KIEV, Ukraine -- Viktor Yanukovych was sworn in as Ukraine's new president Thursday, vowing to follow a path of neutrality in a switch from the strongly pro-Western stance of the defeated Orange Revolution leaders.
Yanukovych took his oath in a ceremony in parliament attended by a host of international dignitaries but conspicuously boycotted by his election rival, Prime Minister Yulia Tymoshenko, and her supporters.
"I, Viktor Yanukovych, elected president of Ukraine by the will of the people, swear the oath of loyalty to Ukraine," he said, placing his right hand on a 16th-century Ukrainianlanguage gospel and a copy of the constitution.
"I vow to defend through my actions the sovereignty and independence of Ukraine and the rights and freedoms of its citizens," he said.
Yanukovych is expected to return his country of 46 million bridging Russia and the European Union to a more Moscow-friendly course, a reversal of the policies of his predecessor Viktor Yushchenko.
In an immediate statement of his foreign policy priorities, Yanukovych indicated he would not seek membership in NATO -- a major goal of the Yushchenko presidency -- or Russian-led military alliances.
"The challenges that the international community face mean we have to join together in a larger format. We are ready to participate in this process as a European, non-aligned state," he said.
He described Ukraine as a "bridge between East and West" and said it would have relations as equal partners with the European Union, Russia and the United States.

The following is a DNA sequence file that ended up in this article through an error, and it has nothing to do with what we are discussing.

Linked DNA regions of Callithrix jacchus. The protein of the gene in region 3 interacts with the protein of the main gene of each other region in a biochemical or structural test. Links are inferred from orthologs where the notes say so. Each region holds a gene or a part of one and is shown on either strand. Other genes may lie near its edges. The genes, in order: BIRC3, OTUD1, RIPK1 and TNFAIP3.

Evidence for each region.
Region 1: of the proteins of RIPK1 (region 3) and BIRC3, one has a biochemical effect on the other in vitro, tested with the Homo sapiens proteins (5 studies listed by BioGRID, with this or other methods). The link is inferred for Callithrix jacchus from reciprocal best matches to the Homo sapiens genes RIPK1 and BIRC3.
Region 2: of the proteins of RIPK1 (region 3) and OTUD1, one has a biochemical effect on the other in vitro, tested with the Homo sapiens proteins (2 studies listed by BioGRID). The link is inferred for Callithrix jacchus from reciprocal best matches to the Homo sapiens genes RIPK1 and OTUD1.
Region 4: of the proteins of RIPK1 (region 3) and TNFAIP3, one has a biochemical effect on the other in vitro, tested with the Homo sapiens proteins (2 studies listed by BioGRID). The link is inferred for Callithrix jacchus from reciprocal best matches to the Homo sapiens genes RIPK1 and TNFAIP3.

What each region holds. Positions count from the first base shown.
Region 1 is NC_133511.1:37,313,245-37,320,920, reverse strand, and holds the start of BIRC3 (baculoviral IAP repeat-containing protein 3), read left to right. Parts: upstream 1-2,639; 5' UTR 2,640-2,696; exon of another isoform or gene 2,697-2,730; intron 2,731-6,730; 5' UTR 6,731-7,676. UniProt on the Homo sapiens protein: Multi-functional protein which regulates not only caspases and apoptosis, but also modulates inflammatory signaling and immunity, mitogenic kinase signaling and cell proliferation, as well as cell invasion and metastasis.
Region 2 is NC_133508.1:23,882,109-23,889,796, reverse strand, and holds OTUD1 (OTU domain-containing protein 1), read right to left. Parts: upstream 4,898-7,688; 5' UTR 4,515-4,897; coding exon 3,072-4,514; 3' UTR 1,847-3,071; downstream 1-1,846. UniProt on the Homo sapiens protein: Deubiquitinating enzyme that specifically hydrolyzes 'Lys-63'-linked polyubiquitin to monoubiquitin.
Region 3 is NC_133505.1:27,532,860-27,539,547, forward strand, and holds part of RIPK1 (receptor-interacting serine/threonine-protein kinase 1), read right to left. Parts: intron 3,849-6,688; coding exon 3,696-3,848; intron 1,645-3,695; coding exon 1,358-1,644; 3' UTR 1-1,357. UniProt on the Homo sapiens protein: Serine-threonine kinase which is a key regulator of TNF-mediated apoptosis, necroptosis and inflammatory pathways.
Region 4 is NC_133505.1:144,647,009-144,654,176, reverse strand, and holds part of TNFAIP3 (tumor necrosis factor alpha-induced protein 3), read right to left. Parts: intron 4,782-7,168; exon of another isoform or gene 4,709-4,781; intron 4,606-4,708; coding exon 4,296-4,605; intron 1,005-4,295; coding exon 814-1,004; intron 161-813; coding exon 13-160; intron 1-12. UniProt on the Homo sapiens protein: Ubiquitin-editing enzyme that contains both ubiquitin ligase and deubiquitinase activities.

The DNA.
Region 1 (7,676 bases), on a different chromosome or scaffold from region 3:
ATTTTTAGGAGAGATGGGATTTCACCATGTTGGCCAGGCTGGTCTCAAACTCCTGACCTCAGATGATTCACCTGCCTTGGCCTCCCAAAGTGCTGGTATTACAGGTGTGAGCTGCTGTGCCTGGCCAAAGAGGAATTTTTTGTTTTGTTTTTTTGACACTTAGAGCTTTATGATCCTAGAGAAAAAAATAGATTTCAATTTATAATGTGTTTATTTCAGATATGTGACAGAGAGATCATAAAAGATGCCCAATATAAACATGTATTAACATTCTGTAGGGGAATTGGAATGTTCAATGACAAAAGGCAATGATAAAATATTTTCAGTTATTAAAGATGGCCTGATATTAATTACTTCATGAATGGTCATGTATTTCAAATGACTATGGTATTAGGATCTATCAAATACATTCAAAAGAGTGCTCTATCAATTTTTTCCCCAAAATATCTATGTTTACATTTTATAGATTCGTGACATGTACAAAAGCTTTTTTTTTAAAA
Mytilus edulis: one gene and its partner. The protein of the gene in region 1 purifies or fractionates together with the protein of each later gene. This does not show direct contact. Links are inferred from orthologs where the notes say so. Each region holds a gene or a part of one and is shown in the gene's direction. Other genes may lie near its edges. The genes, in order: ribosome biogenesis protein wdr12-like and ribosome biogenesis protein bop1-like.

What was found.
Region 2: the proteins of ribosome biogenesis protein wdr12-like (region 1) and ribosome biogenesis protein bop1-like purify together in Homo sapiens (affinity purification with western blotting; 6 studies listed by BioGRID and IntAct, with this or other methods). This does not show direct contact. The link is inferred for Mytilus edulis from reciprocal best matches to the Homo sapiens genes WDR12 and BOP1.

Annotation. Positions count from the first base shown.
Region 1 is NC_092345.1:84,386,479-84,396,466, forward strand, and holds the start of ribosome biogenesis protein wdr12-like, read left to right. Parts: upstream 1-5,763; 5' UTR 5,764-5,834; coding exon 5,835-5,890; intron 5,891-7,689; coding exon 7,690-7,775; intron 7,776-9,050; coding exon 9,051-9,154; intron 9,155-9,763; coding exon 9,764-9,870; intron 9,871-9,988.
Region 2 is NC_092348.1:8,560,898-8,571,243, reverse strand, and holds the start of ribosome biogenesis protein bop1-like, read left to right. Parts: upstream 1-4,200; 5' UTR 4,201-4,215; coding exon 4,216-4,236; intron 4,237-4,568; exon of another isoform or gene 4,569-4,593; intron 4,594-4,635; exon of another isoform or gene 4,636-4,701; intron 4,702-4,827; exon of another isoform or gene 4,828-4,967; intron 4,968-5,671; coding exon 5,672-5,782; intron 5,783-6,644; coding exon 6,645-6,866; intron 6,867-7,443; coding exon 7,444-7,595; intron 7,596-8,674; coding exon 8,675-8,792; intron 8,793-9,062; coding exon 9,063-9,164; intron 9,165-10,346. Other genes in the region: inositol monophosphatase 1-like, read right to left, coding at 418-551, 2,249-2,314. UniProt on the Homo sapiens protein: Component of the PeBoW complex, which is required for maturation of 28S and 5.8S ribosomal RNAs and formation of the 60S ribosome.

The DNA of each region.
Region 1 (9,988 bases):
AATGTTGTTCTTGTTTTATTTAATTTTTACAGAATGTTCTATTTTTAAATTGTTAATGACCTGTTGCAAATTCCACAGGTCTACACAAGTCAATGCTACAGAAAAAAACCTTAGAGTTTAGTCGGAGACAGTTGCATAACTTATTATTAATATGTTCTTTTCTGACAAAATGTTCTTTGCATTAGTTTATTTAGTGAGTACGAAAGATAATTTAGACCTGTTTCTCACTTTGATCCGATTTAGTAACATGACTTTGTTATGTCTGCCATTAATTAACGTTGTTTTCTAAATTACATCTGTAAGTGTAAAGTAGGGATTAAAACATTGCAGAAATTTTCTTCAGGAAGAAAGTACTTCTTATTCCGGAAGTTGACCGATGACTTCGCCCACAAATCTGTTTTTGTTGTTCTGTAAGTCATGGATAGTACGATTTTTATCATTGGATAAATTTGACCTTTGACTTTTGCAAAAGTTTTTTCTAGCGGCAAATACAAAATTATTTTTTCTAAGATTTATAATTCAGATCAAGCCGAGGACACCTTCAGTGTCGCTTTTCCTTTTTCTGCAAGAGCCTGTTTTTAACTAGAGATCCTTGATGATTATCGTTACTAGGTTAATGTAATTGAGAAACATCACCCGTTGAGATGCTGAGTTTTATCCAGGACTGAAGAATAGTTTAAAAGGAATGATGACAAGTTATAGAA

In a bid to prove he does not want to abandon EU integration, Yanukovych has chosen the European Union's headquarters in Brussels for his first foreign trip on Monday.
One of his leading aides, Anna German, said his visit to Russia would take place on March 5.
International officials attending the inauguration included EU foreign affairs chief Catherine Ashton, U.S. national security adviser James Jones and speaker of the Russian parliament Boris Gryzlov.
But rows of empty benches in the parliament, the Verkhovna Rada, signalled the absence of Tymoshenko and her party and showed that Ukraine remains far from much-needed political stability.
Yanukovych has called on Tymoshenko to resign gracefully after her defeat by a margin of some 3.5 per cent in the Feb. 7 presidential elections, but the charismatic prime minister has so far refused to budge, claiming to have sufficient support in parliament.
She has refused to recognize Yanukovych as president and alleged the elections were marred by widespread fraud, even though they were praised by international observers.
Of all Ukraine's past presidents, only the 1994-2005 ruler Leonid Kuchma was present.